Pinhole Dumpster Camera: Garbage Crew Gains Exposure with 'Trashcam'
Who says garbage collectors can't be creative? Sanitation workers in Hamburg created a sensation with their striking photographs taken with a dumpster converted into a pinhole camera. Now the campaign has won a prestigious advertising industry award.
Roland Wilhelm, 61, empties trash cans for a living. He's been doing the same job for 36 years, come rain, sleet or snow. The work is best described as honest manual labor. When Wilhelm, wearing his orange uniform, drags dumpsters on wheels around the streets of Hamburg, some people say a friendly hello to him, while others make uncharitable remarks. Most people just ignore him.
Along with 10 of his colleagues, Wilhelm photographed his favorite places in Hamburg using a dumpster converted into a pinhole camera, dubbed the "trashcam." The results are spectacular black-and-white images which quickly became an Internet and media sensation.
They also impressed the jury at the Cannes Lions advertising festival, which runs until Saturday: The campaign was awarded the Silver Lion earlier this week. The Lions awards are the most coveted accolades in the international advertising industry.
Wilhelm has been featured in both the German and international press and is now regularly approached by passersby during his daily rounds. "It's really something unique," he told SPIEGEL ONLINE. "Nobody expected it to be so successful." Wilhelm says the response so far has been entirely positive. But what's more important to him, he says, is that it has raised awareness of garbage collectors' work. "Now even more people see what we do."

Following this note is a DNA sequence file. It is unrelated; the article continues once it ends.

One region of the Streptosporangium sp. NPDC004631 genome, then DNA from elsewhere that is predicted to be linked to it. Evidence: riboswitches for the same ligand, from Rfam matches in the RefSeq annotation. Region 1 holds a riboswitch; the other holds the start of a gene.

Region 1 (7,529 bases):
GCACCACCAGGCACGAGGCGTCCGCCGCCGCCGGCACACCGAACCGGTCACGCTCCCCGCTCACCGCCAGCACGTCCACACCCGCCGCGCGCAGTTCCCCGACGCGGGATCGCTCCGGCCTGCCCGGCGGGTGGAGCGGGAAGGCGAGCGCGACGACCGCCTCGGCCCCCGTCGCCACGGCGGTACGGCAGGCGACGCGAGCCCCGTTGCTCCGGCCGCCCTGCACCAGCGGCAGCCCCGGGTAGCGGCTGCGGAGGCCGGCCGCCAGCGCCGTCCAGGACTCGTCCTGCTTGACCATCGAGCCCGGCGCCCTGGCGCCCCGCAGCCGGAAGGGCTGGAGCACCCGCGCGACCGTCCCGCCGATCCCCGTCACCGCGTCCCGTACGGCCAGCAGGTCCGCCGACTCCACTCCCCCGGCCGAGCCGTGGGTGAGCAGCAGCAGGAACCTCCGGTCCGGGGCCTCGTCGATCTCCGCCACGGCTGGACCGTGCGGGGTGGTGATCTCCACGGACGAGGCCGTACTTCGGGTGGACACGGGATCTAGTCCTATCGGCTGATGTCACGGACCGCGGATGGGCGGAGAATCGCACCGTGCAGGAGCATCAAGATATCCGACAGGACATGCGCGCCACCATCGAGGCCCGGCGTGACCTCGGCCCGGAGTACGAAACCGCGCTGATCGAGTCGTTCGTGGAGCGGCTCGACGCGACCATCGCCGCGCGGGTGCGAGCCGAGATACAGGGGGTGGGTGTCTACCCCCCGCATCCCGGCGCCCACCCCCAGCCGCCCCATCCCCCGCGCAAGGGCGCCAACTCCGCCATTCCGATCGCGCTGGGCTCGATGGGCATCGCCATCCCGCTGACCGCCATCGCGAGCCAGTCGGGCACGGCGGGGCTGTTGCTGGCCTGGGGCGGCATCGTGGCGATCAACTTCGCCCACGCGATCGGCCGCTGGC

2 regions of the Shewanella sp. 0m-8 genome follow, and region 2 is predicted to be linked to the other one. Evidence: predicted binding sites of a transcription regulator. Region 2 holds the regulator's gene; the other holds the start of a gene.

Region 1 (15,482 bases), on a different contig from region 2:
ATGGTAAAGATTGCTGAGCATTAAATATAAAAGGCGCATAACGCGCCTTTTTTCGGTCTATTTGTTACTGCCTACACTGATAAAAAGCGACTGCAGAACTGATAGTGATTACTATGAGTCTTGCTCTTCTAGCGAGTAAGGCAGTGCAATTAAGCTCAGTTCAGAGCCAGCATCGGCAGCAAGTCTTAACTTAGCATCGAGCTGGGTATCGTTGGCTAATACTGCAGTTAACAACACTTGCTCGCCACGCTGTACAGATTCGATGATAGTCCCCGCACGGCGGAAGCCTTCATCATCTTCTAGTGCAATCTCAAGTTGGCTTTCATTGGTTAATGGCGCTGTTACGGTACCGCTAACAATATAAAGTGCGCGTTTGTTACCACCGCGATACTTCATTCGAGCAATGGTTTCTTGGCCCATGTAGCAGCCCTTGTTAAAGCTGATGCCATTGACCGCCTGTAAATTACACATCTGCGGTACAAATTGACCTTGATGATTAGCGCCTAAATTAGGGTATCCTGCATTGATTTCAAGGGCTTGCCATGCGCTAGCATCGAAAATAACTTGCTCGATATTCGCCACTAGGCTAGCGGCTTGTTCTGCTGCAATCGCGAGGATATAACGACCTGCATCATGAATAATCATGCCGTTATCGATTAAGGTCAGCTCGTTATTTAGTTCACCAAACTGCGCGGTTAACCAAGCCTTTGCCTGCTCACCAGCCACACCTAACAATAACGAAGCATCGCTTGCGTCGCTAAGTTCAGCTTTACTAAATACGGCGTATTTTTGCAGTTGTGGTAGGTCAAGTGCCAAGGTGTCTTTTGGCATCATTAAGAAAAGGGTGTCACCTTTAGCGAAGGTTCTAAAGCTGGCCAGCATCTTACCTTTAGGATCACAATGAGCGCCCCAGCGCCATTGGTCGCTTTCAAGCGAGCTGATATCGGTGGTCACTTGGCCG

The dumpster camera is based on the centuries-old principle of pinhole photography. The light enters the front of the dumpster through an 8-millimeter (0.3-inch) pinhole and is projected onto an 80-centimeter by 1 meter (31 inches by 39 inches) piece of photographic paper inside the container. There is no shutter. Instead, the exposure begins when Wilhelm and his colleagues lift the small flap over the pinhole.
Exposing a photo in the 1,100-liter (290-gallon) bin takes between five and 70 minutes. The sanitation workers calculate the exact time with the help of a light meter. They don't know whether the photograph has been successful until they develop it in the lab that evening. Among the subjects that Wilhelm chose for his photographs were piers in the Hamburg harbor and two squares in the city's St. Georg district.
But taking photographs with the dumpster camera was more difficult than expected. Often the garbage collectors had to stop unsuspecting passersby from throwing their garbage into the camera. "We were always quicker," says Wilhelm with a laugh.
Wilhelm himself is a keen amateur photographer and enjoys collecting old cameras. He already has 170 models in his collection. Although he doesn't have a pinhole camera yet, he is considering making one together with his grandchildren. "I hope I can get them interested by showing them our pictures," he says. An exhibition of the large-format photographs begins Saturday in the Axel Springer Passage exhibition space in Hamburg. Wilhelm is planning to attend the opening with his entire family.
But the over-sized camera met with a tragic end during the Trashcam project. A specially modified van was used to transport the camera around the city, but the dumpster slammed into the side when the vehicle had to make an emergency stop. A crack now lets light into the interior, making photography impossible.
The Hamburg sanitation department clearly has a nose for clever guerilla marketing. Trash cans in Hamburg have long been adorned with punning speech bubbles featuring slogans along the lines of: "I'm happy to do your dirty work."
Möller doesn't want to reveal the exact cost of the campaign. He says, however, that it was "a bargain."
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